Friday, June 4, 2010
What if I’m wrong about God? That would ruin everything! I'm already self-anointed to demystify the divine. This is my God-in-a-Box:
He is a smooth morning-blend of love and justice. He shares with Aladdin’s genie the ability to speak things into existence. His residence of choice is your blood pumping muscle. He has by default sentenced you to eternal suffering unless you acknowledge his Son, at which point you become his favorite child, best friend, happily ever after, etc.
Is that really my theology? Why does it sound contrived? What if my brain, one among six billion, does not actually have the final answer on Universal Truth? Every night people pray to a God without a fluffy white beard, a mansion with gold streets, and a kid named JC. Do they know something I don't?
Perhaps I grew up in a religious castle and this is my first journey through the countryside? Maybe I was hiding behind the castle walls, gorging myself on steak while spiritual-famine ravaged the world. I didn’t know what it was like out there. I was spoon-fed happy answers to questions I didn’t think to ask. I’m a prince without empathy.
Recently I’ve been interacting with people who don’t think like me. They believe in God, but they do it differently. They speak about religions like they are options at a buffet. Like God as though he were too lofty to be defined. But they somehow assert faith in His love and their need to surrender to Him.
But they don’t know Jesus! That scares me because I’ve emphatically believed that He is the only way to God. I’m worried for my friends’ earnest souls; evidently condemned to hell. It’s self-defeating for them to live out Biblical values only to learn post-mortem that they were right in principle but wrong in religion. God’s bigger than that, right? So, is it possible to have a relationship with Jesus without knowing it? I bet the disciples would slap me for asking.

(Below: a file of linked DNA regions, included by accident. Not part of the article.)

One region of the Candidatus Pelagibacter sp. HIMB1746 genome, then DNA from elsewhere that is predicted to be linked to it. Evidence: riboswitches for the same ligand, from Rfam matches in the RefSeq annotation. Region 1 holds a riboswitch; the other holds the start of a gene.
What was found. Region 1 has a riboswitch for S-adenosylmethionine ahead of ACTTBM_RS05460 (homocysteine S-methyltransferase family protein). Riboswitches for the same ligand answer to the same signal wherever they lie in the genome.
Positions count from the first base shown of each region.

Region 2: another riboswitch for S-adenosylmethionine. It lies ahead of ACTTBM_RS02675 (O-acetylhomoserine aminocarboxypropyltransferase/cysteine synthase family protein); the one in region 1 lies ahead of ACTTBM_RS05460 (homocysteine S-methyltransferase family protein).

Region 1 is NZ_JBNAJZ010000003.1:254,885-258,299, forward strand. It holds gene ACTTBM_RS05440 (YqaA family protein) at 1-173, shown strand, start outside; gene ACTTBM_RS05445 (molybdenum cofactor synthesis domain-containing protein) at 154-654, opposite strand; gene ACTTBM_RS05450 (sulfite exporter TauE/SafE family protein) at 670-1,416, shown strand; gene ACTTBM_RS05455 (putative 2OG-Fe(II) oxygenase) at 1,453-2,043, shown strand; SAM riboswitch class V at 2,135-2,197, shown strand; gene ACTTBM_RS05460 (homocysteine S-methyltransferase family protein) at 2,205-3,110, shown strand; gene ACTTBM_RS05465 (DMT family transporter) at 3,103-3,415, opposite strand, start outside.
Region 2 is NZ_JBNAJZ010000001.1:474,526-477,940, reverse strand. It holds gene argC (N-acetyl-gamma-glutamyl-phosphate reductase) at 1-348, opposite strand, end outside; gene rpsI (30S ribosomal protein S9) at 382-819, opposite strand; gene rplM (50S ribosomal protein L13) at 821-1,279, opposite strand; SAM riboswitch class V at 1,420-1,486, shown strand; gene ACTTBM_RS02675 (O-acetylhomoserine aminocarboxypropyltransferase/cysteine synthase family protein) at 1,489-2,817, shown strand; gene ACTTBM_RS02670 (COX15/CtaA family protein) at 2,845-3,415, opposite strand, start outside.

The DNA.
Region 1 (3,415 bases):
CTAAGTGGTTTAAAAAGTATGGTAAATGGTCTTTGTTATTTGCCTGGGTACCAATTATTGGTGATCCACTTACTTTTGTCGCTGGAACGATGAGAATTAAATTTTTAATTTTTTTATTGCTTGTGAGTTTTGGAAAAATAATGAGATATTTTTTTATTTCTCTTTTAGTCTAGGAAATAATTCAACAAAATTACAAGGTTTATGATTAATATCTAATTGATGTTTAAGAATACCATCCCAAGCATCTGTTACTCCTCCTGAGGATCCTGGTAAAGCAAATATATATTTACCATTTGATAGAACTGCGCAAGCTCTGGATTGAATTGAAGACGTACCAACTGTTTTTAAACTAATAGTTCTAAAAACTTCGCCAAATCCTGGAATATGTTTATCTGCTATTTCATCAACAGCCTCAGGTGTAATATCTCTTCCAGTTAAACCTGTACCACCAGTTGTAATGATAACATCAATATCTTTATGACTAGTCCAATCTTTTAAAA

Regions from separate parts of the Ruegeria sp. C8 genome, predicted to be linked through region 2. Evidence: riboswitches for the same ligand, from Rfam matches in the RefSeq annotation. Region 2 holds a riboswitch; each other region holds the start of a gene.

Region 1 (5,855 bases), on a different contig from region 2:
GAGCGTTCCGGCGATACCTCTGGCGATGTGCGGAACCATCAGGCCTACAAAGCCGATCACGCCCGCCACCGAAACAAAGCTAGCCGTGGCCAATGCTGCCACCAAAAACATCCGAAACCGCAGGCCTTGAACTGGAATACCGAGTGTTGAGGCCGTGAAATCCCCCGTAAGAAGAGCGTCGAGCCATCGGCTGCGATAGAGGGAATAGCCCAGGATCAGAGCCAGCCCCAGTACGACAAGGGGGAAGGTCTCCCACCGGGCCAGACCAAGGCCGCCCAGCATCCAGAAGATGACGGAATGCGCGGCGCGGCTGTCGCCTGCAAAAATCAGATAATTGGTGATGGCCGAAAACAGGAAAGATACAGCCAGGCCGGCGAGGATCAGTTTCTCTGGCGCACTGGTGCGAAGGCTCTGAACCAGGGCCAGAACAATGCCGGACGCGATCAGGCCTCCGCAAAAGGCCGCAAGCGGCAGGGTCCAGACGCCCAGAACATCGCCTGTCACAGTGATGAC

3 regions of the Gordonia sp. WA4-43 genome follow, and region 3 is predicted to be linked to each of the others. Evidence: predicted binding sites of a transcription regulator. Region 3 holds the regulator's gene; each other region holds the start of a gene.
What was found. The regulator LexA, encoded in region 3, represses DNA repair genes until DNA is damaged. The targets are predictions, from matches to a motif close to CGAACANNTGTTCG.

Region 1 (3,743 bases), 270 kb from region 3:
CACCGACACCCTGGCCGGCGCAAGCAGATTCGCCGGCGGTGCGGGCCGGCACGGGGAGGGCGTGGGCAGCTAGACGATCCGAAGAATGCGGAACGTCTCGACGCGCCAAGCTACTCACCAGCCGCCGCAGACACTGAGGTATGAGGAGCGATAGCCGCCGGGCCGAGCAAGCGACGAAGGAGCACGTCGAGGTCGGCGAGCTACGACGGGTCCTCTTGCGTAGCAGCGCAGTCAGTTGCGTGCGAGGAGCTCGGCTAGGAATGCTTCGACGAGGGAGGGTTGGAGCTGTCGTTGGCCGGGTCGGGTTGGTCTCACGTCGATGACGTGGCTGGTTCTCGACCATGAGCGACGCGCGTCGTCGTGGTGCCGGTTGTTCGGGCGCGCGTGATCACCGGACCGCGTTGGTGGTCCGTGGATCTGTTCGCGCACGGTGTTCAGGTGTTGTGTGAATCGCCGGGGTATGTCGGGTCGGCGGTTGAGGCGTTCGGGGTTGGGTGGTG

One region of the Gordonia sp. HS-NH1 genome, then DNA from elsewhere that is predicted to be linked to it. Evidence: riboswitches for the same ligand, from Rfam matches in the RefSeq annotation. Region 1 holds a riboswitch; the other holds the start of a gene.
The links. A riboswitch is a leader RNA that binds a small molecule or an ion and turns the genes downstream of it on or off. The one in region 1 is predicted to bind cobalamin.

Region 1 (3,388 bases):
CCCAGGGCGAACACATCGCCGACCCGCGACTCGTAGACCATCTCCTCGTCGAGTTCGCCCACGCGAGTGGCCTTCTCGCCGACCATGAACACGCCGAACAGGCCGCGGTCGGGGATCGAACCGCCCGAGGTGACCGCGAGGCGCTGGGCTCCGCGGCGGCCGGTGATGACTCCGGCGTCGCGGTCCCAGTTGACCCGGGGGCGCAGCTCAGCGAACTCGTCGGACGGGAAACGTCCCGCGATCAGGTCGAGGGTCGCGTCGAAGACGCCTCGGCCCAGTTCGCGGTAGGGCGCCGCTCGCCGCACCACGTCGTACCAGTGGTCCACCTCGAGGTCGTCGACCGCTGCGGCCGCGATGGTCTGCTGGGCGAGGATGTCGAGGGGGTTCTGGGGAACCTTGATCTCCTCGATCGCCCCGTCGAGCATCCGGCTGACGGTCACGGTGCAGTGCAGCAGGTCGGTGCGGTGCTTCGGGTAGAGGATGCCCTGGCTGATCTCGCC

It's probably a stupid question. Maybe I’m just appalled at myself; my condescending generalizations of humanity. Christianity has provided me with a very comfortable, very exclusive, very high horse. For that I’ve been grateful. But in the last several months I’ve met non-Christian men who are far more surrendered to God than I am. And that has left me befuddled.
I’m not pawning off my signet ring or giving away my bowl of birthright. I’m just perplexed by what I’ve found. Am I really a Christian? Are there non-Christian Christians? Is the world flat after all?